Bento Box Bondage

I’ve done something I’ll probably regret forever. I googled “Bento Box.”

 

Stop the presses, folks. There are some lunchbox shenanigans afoot.

 

bento 1
Sponge Bob has always scared me.
Because everyone needs a bunny in their box.
Because everyone needs a bunny in their box.
The music notes add just the right touch.
The music notes add just the right touch.

 

Along with feeling a sense of chagrin about having to literally google a term that apparently the mothers of North America have become creatively familiar (my excuse? We homeschool!), I’m also comically distraught that we are now supposed to exhibit creativity, thematic originality, and consistently entertaining lunch attire to children who do not yet understand why it’s a questionable idea to wear a banana clip and mis-matched knee socks with plaid shorts?!

 

Really?!

 

I’ve previously written about my deep-seated distrust for Family Fun magazine and Pinterest, this discovery has brought all those emotions up to the forefront once again, as it seems like we keep setting completely unimportant standards up for ourselves, just so we can feel like we stink as parents when the ideals are not maintained. #firstworldproblems

 

I know there are some people who are wired to make art with their sandwiches and carrot sticks; strangely enough one of my very best friends has a brain like this and I respect her for it as much as I shake my head in confusion as her creativity. If this is what makes you thrive, so be it and here’s a virtual smack on the back for your awesomeness!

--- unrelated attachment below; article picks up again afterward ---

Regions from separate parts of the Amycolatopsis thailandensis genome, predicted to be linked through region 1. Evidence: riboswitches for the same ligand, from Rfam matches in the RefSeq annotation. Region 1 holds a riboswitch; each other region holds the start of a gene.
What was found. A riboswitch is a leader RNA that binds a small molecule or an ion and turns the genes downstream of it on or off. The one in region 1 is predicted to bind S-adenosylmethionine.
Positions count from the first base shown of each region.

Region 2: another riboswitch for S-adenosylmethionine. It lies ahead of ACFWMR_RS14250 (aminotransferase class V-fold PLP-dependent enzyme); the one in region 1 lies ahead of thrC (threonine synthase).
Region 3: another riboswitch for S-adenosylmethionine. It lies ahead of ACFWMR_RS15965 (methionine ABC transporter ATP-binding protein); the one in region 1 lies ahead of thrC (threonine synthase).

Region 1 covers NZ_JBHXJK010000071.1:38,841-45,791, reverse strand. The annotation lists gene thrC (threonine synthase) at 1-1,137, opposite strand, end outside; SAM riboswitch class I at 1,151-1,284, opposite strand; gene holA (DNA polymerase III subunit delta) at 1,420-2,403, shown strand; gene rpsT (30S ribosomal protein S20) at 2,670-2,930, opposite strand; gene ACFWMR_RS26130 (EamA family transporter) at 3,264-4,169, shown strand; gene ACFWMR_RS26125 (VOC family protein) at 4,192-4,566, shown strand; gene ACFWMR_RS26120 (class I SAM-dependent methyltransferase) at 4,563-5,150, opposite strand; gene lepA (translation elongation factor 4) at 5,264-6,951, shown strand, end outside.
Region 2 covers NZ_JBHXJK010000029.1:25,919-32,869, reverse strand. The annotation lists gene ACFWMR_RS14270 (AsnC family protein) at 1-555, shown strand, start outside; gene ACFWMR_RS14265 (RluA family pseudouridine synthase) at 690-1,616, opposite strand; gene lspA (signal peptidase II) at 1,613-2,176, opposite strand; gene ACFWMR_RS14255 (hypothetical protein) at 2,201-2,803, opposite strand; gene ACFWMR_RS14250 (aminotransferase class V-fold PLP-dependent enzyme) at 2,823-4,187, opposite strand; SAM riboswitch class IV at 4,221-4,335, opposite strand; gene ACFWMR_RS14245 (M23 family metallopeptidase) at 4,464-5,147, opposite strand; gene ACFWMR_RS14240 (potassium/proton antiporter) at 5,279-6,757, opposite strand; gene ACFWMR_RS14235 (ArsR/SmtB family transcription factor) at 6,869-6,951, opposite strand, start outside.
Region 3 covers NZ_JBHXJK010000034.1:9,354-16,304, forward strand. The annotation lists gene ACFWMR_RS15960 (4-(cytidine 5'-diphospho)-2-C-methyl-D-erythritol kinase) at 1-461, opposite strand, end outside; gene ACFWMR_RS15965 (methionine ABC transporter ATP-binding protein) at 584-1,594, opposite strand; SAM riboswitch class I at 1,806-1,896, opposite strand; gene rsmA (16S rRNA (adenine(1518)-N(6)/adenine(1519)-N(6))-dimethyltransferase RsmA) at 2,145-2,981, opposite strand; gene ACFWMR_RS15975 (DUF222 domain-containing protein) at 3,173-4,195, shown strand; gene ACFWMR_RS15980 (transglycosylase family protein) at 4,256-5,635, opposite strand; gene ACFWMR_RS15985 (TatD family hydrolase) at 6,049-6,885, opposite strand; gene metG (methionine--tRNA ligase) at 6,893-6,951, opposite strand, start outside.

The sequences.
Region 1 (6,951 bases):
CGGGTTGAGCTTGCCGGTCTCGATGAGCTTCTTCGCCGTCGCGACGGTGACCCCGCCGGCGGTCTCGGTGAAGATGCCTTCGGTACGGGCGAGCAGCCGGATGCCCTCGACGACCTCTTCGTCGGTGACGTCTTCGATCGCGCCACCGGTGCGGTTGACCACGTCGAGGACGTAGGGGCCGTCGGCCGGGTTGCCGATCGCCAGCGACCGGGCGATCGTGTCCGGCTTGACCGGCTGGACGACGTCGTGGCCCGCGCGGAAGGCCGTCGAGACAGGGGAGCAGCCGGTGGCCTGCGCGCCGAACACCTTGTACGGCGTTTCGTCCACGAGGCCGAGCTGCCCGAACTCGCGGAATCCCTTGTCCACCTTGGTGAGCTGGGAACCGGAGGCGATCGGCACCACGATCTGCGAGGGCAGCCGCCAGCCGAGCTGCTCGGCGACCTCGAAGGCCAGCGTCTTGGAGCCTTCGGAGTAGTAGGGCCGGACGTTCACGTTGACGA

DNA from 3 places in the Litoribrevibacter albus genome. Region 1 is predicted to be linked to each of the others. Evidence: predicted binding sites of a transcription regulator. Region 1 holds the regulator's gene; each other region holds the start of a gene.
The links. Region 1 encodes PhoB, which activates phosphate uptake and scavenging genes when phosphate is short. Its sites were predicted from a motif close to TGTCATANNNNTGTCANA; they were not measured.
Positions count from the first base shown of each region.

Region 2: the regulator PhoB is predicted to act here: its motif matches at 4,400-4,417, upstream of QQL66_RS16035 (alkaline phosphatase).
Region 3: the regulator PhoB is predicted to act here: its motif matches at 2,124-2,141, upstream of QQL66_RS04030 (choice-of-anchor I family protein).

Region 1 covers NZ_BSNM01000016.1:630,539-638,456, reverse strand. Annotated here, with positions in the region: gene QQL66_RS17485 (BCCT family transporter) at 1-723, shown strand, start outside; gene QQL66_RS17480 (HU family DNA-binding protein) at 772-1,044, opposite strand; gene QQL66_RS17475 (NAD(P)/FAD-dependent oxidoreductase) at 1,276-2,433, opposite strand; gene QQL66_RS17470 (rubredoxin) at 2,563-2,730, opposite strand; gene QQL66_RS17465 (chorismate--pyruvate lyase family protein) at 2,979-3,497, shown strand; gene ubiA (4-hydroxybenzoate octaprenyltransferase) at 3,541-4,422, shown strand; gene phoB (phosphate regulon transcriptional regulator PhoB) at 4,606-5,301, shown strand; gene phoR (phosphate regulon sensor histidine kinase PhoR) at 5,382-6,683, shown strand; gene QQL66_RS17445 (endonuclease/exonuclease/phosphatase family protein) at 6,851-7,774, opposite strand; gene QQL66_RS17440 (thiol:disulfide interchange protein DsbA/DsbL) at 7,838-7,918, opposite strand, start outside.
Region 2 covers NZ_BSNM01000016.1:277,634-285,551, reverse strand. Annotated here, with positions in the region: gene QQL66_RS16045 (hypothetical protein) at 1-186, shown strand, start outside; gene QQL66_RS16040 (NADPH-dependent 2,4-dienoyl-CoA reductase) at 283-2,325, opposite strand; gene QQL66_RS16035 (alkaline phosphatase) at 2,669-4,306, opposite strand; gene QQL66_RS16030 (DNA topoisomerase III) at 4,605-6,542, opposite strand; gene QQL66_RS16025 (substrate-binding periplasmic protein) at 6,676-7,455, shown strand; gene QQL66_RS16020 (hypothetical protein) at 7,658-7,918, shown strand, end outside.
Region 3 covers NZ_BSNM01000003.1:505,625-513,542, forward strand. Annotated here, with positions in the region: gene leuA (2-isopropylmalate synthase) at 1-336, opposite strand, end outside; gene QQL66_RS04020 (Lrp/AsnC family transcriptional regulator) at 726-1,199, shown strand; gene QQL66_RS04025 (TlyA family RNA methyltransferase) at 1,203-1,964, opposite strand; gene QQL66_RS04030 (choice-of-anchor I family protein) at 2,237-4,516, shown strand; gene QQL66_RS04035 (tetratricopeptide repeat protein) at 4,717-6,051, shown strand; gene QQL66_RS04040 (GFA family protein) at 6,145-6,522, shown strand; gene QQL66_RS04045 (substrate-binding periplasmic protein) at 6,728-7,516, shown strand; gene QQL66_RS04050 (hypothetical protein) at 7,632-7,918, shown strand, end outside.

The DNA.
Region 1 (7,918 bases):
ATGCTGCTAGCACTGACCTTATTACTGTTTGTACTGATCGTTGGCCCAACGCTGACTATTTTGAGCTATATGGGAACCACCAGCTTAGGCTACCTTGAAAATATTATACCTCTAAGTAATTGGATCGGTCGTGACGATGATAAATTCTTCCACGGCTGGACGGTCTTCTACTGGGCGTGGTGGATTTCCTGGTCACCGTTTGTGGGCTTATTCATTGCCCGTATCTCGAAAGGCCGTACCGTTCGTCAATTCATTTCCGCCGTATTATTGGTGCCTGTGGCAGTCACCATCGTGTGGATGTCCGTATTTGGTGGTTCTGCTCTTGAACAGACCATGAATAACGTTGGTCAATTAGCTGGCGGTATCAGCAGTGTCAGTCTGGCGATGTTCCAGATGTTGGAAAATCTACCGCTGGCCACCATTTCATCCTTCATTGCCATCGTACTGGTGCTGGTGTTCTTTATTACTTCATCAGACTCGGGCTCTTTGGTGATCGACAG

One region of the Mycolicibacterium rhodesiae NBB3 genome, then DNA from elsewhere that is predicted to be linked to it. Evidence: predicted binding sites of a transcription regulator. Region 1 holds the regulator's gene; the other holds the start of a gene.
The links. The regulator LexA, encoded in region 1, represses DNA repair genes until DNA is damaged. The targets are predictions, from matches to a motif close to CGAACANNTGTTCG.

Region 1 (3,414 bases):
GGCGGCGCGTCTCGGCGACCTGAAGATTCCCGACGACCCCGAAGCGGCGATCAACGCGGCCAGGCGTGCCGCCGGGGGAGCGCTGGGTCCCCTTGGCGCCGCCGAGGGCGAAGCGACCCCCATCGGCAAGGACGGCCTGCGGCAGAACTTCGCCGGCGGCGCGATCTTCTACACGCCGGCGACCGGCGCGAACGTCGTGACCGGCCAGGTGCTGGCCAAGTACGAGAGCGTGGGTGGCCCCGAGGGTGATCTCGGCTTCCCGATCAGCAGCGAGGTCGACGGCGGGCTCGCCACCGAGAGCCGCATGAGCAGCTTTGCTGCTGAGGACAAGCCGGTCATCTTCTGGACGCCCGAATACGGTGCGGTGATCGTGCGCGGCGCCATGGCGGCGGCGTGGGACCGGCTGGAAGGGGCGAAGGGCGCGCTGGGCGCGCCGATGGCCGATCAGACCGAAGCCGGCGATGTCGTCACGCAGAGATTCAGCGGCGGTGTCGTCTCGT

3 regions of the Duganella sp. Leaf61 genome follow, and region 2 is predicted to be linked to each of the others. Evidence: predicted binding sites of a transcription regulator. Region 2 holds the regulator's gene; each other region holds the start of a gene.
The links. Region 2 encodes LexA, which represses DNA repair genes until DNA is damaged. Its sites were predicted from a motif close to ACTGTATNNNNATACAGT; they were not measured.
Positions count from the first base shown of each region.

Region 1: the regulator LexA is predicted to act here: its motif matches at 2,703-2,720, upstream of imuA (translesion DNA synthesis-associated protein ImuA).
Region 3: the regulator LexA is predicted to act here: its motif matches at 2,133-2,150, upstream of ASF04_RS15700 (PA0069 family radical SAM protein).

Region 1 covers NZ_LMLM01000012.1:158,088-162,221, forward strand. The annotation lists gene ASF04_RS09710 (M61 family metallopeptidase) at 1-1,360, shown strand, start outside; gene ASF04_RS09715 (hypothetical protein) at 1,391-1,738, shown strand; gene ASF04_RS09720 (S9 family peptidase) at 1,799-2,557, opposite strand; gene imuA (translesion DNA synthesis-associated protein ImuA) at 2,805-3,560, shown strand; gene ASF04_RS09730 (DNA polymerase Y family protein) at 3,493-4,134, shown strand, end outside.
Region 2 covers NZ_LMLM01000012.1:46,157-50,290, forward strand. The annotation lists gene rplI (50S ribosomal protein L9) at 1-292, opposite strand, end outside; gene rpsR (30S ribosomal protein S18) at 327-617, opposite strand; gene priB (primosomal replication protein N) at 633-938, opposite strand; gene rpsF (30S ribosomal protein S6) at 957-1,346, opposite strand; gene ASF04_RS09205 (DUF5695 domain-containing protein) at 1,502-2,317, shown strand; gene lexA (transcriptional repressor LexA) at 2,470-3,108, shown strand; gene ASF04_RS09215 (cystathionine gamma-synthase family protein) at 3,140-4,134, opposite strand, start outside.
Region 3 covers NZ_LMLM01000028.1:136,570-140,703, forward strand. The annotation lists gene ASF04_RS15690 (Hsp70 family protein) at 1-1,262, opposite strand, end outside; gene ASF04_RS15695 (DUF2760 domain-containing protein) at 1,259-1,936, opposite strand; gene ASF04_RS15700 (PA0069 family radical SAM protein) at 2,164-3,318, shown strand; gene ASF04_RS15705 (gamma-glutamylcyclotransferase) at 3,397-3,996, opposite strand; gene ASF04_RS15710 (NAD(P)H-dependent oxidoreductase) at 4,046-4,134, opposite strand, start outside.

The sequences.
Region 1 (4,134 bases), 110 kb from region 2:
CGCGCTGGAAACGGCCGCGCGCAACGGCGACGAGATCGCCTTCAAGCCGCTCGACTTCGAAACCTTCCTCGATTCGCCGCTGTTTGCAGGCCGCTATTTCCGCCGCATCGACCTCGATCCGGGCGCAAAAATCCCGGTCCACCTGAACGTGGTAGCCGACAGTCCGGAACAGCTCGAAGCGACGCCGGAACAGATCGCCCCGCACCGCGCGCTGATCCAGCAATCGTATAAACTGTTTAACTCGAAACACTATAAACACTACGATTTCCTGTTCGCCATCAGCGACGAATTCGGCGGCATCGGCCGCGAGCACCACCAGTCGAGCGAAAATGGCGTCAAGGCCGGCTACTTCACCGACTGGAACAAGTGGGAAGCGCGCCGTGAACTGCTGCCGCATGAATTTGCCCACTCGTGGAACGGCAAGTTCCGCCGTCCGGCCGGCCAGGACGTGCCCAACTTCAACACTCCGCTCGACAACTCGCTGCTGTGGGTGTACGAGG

But then there’s the rest of us folks, the ones who can appreciate a beautiful sunset but have no idea what shades of colors make it up… these are the ones I think need to be freed from Bento Box Bondage.

 

Someone needs to exercise a dose of common sense, my friends. Every last bite of food, from the simple pb&j to the gourmet hummus and grape leaf will end up in a heap on the down side of the porcelain dumping grounds. Why kill yourself to create autumn leaves out of cheese slices and Rapunzel braids out of egg noodles?

 

Anyone can be perfect for a little while. No one can realistically be perfect all the time. Happiness does not come in the form of a well-cut piece of cheese.

 

Honestly, if our children grow up believing that life is supposed to come decorated stunningly and packaged perfectly, what expectations are we setting them up for as adults? This living of life we have does not come wrapped in beauty and bubble wrap; eventually something comes along like miscarriage or cancer, job loss, or relational disaster. There is always a challenge.

 

With that in mind, maybe we should teach our children to enjoy the nourishment and flavor of the ordinary rather than reach constantly for the spectacular to set them up for overall emotional and physical health success.

~*~*~*~*~*~*~*~*~*~*~*~*~*~*~*~*~*~*~*~*~*~*~*~*~*~*~*~*~*~*~*~*~*~*~*~*~*

If you like this post, feel free to share it (with attribution).